If Capone were to eat too much, too quickly, he would regurgitate immediately. After surgery, he had been primarily vomiting bile or foam, very rarely food, and he appeared to do better if he was fed small, frequent meals. Previously his last nighttime meal was at 6 PM, then his owners added a 9 PM meal, and finally an additional 1 AM meal. This feeding schedule helped decrease the frequency of vomiting and regurgitation, however, he continued to vomit and regurgitate.

When Capone was fed three normal meals, he would regurgitate large amounts of food. There were some improvements after Capone was prescribed omeprazole. Omeprazole is a medicine that veterinarians can prescribe to treat stomach and intestinal ulcers in dogs, as well as acid reflux. However, there was no improvement with anti-nausea medication (Cerenia) in the past.

Capone also experienced several syncopal episodes (fainting/passing out) when he vomited or regurgitated. His owners figured out the puppy food he was eating seemed to be contributing to his vomiting. Capone was not given extra treats out of caution, and everything in his life was carefully regimented and scheduled.

At the time of his initial presentation to VVC’s Internal Medicine service, Capone was vomiting or regurgitating every 4-6 days. Capone’s family brought him to VVC’s Emergency service because he vomited five times (much more often than usual), then had a syncopal episode.

From the time he arrived in VA to meet his family, Capone has never been a “normal” puppy. His activity level is normal, and he has a voracious appetite. His diet consisted of chicken and mashed potatoes. He was fed seven meals per day, each meal contains 100 calories, and Capone’s last meal of the day is at 1 AM.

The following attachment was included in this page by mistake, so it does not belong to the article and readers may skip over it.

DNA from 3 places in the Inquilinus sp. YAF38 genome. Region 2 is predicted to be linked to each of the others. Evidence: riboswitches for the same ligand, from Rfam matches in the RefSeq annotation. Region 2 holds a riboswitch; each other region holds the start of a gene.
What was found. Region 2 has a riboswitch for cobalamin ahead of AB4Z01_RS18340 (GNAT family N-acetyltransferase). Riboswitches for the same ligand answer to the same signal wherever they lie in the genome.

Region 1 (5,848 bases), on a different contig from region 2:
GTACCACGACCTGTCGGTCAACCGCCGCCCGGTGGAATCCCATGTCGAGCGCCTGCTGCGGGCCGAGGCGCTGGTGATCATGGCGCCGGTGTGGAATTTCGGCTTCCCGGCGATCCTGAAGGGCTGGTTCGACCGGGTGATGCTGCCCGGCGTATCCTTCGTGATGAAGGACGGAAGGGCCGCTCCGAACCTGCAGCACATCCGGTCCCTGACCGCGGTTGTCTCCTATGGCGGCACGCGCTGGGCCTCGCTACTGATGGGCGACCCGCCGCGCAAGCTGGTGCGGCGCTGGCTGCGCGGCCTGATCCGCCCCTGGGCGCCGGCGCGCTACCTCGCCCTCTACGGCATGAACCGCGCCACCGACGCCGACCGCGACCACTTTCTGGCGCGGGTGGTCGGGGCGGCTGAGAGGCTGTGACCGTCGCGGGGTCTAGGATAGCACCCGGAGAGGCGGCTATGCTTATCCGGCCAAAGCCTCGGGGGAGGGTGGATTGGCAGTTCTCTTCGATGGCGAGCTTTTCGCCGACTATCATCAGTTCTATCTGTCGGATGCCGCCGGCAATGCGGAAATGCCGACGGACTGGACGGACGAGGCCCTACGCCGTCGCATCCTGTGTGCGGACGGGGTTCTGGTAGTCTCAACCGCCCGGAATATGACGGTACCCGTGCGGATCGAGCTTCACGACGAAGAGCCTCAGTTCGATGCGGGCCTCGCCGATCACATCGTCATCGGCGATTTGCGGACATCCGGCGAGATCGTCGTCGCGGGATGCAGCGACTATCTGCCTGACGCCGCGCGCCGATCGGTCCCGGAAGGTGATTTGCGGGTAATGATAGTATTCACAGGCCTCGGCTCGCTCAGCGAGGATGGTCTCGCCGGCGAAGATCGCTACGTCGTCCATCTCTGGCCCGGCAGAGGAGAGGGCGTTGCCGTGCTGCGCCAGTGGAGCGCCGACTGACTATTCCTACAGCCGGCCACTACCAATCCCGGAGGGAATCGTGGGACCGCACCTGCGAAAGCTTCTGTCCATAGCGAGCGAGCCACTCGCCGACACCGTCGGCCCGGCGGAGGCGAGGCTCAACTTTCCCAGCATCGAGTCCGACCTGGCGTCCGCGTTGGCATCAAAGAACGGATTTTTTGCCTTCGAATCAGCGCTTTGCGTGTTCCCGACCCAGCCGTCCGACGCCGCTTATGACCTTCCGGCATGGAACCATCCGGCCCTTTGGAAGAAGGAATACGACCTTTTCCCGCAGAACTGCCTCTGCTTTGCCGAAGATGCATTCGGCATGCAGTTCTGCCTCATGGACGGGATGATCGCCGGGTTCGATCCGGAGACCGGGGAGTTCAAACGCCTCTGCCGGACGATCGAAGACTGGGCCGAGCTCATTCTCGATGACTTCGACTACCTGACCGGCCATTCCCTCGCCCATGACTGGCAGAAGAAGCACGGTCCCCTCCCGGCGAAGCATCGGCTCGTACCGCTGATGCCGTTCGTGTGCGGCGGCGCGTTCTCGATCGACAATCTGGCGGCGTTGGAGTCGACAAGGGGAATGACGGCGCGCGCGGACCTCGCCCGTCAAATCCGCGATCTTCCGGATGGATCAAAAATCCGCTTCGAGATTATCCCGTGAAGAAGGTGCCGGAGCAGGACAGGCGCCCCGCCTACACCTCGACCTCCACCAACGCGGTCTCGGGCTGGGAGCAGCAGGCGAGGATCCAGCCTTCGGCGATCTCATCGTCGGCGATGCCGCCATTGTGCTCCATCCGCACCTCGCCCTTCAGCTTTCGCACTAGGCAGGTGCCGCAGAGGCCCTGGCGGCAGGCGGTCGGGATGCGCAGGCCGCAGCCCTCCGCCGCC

On initial presentation to our Internal Medicine service, Capone had a thin body condition but otherwise seemed to be an energetic dog. His baseline bloodwork, ultrasound, thoracic/abdominal radiographs, and ACTH stimulation test (a test to look for insufficient steroid hormone) did not provide an answer. Capone’s GI panel showed low vitamin B12. Upper GI endoscopy was discussed at that time, however, Capone’s family wanted to try medical therapy.


Capone was treated medically with ondansetron, pantoprazole, erythromycin, and metoclopramide. He also started vitamin B12 injections and was changed to Royal Canin Gastrointestinal Puppy food. Over time, Capone improved clinically and started gaining weight. His medications were slowly removed one at a time, his feedings were decreased, and the volume of food per feeding was increased.

Our ultimate goal for Capone was to improve his health and his quality of life. In tandem, we hoped to improve his family’s experiences, as they were waking up in the middle of the night for frequent, small feedings and they lived in fear of his syncopal episodes and Capone’s condition worsening.

Capone has not had further vomiting episodes (other than a piece of a toy – not uncommon for a young, curious puppy). His initial weight when he presented to our Internal Medicine service was 26.8 pounds. His current weight at his last re-check earlier this month was 42 pounds. Capone appears to be a healthy young dog at this time, and his family is thrilled with his response to therapy.